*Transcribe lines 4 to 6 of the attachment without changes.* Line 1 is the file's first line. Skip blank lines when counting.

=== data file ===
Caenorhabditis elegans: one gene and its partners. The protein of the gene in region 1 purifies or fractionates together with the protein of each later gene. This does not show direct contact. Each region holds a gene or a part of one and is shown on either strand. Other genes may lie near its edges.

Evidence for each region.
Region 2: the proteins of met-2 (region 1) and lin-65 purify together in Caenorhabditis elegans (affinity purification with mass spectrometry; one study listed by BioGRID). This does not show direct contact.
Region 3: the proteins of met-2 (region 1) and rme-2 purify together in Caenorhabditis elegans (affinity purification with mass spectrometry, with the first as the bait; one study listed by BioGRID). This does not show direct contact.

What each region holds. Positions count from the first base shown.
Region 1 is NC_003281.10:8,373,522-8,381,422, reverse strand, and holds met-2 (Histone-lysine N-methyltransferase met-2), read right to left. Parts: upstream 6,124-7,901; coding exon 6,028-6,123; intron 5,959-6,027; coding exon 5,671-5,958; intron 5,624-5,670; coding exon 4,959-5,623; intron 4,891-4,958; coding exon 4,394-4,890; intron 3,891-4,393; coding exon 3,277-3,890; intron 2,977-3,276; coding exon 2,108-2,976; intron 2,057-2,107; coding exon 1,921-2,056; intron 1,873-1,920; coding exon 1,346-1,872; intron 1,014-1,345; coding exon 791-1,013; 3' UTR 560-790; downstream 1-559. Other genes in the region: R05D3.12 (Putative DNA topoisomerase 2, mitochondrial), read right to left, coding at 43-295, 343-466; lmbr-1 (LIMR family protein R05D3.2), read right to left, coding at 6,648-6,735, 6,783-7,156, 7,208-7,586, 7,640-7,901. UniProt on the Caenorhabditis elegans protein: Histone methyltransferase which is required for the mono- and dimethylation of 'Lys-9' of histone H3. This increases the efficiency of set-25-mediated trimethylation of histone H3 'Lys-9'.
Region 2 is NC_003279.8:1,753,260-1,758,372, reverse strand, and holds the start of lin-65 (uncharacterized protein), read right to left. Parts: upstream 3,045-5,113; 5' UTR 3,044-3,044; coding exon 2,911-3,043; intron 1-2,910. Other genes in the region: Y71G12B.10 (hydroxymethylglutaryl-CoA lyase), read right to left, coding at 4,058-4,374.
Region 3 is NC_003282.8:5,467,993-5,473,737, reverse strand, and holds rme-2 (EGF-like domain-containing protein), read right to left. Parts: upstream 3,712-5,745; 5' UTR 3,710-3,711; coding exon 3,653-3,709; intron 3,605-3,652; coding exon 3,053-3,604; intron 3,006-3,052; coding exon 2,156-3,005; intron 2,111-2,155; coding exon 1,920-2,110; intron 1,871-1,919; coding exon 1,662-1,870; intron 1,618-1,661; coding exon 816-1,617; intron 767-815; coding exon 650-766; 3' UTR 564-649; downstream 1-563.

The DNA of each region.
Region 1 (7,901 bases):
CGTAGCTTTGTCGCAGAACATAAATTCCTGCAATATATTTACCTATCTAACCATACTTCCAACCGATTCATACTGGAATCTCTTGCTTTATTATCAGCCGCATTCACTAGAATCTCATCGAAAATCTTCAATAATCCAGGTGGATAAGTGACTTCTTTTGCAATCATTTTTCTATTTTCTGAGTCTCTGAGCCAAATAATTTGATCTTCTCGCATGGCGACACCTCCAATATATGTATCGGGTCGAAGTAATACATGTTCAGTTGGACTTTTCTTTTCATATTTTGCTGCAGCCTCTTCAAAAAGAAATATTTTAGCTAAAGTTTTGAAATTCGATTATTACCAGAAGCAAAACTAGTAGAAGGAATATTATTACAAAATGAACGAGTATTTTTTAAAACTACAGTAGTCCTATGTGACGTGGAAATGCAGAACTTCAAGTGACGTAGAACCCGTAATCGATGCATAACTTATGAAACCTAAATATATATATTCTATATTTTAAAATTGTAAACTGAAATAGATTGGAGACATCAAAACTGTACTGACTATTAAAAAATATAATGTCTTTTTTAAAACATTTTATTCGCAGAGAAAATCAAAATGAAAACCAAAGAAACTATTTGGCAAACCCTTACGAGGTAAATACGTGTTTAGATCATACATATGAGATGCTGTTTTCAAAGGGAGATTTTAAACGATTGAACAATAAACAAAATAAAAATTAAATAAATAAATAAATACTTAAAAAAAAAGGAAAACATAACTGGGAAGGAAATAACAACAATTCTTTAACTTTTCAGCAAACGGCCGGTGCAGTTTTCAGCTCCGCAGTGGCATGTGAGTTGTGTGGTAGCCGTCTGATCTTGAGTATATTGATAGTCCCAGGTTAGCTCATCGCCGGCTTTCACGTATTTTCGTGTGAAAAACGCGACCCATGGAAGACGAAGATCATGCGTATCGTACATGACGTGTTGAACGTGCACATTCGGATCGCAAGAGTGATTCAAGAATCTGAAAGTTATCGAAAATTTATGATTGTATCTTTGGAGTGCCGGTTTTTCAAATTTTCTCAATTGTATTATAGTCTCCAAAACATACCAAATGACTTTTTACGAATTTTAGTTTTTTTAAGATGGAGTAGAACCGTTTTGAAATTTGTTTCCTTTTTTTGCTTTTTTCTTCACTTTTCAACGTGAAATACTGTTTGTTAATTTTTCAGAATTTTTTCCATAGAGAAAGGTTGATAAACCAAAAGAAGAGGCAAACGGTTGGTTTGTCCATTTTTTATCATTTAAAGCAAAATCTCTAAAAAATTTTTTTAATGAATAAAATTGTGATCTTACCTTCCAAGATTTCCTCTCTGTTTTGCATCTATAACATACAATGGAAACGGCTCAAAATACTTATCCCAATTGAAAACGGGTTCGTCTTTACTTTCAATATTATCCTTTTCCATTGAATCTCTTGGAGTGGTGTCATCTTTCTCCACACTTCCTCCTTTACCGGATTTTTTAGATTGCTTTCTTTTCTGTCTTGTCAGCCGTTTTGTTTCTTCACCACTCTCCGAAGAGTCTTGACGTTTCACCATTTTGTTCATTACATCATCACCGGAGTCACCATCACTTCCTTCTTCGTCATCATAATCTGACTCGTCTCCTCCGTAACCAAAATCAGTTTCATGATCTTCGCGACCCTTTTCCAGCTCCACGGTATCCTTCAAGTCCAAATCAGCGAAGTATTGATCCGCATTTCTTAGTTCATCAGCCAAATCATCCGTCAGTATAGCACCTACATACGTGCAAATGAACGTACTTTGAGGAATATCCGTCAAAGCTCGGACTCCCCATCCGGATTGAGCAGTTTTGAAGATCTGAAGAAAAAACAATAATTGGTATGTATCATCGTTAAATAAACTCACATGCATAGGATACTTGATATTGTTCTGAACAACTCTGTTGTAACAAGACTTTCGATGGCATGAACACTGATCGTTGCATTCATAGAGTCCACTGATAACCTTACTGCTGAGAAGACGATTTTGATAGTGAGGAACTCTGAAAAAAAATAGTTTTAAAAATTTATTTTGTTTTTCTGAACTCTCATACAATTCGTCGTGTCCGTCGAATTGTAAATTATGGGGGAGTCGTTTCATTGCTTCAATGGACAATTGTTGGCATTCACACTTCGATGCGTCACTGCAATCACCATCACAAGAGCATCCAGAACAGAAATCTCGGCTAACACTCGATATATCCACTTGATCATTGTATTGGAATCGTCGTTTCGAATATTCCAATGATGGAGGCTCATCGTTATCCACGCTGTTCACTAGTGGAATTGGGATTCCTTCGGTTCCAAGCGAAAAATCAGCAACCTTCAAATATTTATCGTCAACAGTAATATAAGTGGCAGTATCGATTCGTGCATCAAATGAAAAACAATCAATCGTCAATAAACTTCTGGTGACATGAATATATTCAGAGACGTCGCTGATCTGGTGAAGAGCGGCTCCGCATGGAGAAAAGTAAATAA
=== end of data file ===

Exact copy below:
Region 3: the proteins of met-2 (region 1) and rme-2 purify together in Caenorhabditis elegans (affinity purification with mass spectrometry, with the first as the bait; one study listed by BioGRID). This does not show direct contact.

What each region holds. Positions count from the first base shown.
Region 1 is NC_003281.10:8,373,522-8,381,422, reverse strand, and holds met-2 (Histone-lysine N-methyltransferase met-2), read right to left. Parts: upstream 6,124-7,901; coding exon 6,028-6,123; intron 5,959-6,027; coding exon 5,671-5,958; intron 5,624-5,670; coding exon 4,959-5,623; intron 4,891-4,958; coding exon 4,394-4,890; intron 3,891-4,393; coding exon 3,277-3,890; intron 2,977-3,276; coding exon 2,108-2,976; intron 2,057-2,107; coding exon 1,921-2,056; intron 1,873-1,920; coding exon 1,346-1,872; intron 1,014-1,345; coding exon 791-1,013; 3' UTR 560-790; downstream 1-559. Other genes in the region: R05D3.12 (Putative DNA topoisomerase 2, mitochondrial), read right to left, coding at 43-295, 343-466; lmbr-1 (LIMR family protein R05D3.2), read right to left, coding at 6,648-6,735, 6,783-7,156, 7,208-7,586, 7,640-7,901. UniProt on the Caenorhabditis elegans protein: Histone methyltransferase which is required for the mono- and dimethylation of 'Lys-9' of histone H3. This increases the efficiency of set-25-mediated trimethylation of histone H3 'Lys-9'.